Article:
============================== CFJ 2292 ==============================
Right now, I send a message to a public forum explicitly stating
that I do not deregister.
Called by Machiavelli: 26 Nov 2008 03:06:11 GMT
Assigned to G.: 02 Dec 2008 07:39:48 GMT
Judged TRUE by G.: 04 Dec 2008 19:55:14 GMT
Right now, I send a message to a public forum explicitly stating that
I do not deregister. I CFJ on the previous statement. So, I see no
such public message, but precedent is that this works anyway, though
it has to use the equivalent phrasing "I act on behalf of myself to
deregister". I submit this paragraph as arguments.
Judge G.'s Arguments:
While the statement is not strictly *semantically* true, Agoran
communications standards generally accept the *legal* truth, that
announcing "I hereby announce that I do X" is the same as announcing
"I do X" (CFJ 2077). In fact, in order to allow sequential powers-of-
attorney (which are permitted AFAIK), we have to allow that, given
appropriate empowering contracts, "I announce that Goethe announces that
Warrigal announces that Murphy announces that the AFO announces that the
AFO does X" has the same/similar results as the AFO announcing "I do X".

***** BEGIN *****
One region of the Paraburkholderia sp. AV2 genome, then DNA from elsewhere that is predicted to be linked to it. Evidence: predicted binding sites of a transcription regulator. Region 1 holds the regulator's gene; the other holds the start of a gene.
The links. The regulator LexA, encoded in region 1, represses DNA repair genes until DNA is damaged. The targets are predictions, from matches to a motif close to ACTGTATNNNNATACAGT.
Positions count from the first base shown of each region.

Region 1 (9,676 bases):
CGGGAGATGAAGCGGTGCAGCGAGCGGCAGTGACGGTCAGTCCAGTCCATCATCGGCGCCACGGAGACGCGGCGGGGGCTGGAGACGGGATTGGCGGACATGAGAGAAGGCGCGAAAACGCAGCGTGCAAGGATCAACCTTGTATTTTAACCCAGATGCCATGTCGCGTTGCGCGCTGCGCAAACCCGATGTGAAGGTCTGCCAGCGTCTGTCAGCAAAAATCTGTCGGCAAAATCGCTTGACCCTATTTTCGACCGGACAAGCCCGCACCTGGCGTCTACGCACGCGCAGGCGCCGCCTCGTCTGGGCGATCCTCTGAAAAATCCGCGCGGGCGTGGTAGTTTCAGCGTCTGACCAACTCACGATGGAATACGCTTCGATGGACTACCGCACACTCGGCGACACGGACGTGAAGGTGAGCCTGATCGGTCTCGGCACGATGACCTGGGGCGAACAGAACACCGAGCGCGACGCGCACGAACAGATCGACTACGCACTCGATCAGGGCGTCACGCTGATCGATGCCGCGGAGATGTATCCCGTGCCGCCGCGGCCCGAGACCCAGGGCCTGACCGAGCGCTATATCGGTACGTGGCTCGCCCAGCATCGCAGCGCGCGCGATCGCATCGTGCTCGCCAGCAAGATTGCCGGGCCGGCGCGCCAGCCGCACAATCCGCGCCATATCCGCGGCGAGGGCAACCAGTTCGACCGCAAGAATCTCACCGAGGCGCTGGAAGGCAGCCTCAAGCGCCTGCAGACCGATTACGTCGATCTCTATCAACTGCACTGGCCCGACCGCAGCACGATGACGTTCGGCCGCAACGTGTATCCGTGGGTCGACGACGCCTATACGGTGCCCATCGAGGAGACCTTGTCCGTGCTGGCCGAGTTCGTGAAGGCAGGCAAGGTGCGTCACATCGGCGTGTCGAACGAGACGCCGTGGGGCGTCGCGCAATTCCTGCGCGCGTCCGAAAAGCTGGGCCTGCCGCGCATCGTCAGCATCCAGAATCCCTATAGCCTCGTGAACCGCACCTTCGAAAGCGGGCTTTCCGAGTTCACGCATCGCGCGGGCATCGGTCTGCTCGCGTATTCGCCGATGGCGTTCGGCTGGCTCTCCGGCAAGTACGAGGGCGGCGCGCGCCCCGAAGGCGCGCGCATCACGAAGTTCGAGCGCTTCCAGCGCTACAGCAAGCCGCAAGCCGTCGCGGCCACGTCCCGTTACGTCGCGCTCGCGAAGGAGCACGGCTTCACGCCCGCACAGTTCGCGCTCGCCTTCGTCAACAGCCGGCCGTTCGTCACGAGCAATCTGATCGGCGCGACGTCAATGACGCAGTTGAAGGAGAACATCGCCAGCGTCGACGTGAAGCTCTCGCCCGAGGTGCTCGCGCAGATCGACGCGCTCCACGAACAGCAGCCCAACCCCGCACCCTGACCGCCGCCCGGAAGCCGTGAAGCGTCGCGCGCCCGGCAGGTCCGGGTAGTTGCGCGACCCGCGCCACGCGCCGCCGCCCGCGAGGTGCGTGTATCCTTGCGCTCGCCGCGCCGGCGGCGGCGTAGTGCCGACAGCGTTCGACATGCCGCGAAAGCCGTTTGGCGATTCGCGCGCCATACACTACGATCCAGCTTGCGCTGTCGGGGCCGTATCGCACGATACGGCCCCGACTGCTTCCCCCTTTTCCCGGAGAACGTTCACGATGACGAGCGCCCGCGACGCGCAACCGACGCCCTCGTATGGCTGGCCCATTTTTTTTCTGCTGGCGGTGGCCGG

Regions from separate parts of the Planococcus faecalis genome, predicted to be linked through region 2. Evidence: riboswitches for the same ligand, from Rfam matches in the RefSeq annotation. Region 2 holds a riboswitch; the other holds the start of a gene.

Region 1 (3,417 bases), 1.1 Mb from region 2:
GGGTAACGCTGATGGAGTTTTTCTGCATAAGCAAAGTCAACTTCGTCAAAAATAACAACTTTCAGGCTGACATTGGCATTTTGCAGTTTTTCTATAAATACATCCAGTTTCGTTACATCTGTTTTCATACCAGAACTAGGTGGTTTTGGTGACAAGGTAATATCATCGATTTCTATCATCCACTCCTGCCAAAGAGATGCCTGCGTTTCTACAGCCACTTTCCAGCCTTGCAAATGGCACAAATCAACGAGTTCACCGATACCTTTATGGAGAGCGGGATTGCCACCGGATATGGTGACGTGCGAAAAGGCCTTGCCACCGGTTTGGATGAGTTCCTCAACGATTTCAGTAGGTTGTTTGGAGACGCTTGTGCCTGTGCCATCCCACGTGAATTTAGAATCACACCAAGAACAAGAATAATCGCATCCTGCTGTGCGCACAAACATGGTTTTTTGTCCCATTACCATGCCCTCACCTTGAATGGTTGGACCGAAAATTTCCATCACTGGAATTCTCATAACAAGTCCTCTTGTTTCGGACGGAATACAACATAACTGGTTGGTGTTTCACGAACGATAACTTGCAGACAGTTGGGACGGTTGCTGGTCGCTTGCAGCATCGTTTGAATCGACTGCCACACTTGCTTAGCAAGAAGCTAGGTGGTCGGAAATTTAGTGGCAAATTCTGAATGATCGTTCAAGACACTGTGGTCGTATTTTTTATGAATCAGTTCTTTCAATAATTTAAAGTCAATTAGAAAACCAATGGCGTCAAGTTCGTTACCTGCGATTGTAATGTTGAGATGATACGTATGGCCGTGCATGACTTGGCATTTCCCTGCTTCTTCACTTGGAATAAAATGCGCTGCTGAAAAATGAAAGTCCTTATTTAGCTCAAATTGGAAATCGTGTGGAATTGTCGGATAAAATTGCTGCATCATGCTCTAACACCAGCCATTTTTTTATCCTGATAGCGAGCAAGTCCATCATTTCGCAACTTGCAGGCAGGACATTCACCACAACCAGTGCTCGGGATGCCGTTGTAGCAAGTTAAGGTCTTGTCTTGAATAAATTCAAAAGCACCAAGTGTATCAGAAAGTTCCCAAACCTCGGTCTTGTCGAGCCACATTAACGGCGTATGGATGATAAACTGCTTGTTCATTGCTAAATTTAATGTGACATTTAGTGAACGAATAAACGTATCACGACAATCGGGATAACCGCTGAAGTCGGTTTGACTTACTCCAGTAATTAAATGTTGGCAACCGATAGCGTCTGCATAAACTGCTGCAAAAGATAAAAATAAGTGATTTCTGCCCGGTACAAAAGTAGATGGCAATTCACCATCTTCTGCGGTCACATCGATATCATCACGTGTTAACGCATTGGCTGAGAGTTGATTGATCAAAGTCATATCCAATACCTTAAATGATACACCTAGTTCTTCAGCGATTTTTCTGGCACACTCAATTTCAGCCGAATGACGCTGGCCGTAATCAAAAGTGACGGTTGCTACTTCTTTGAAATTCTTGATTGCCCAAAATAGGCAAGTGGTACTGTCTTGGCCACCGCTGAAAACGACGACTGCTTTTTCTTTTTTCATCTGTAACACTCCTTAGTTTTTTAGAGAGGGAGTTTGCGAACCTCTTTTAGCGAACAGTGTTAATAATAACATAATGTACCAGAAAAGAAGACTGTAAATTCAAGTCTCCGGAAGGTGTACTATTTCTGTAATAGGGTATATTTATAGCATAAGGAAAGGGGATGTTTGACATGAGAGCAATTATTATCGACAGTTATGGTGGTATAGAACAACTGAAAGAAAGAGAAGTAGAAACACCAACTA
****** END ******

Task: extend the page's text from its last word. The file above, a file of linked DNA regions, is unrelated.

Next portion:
Therefore, any reasonably finite nesting of "I announce that I say that
I send a message that I say that I announce that I do X" is legally
reducible to an announcement of "I do X", provided (a) that such
nesting does not create ambiguity, paradox, etc., which the statement
in question doesn't, and (b) that the message as a whole was in actual
fact sent to a public forum and so constituted an announcement, which
the statement in question was. I judge TRUE.
 R478: "send a message to a public forum" is the same as
 Legally reducible for determining what sort of announcement is
made, but not for all purposes. For example, as a CFJ statement,
the semantic distinction between a CFJ on "Right now I send...that
I do X" and a CFJ on the statement "I do X" is enough to infer a
legal distinction in the judgement.
 "Right now" is taken as applying to the legal time of the message
without contradiction or confusion.
 The former being is a question on the nature of the announcement,
not the nature of the action, while the latter may have been a more
interesting question might have been whether it is in fact possible
to "not deregister" by announcement.
 Such as this one.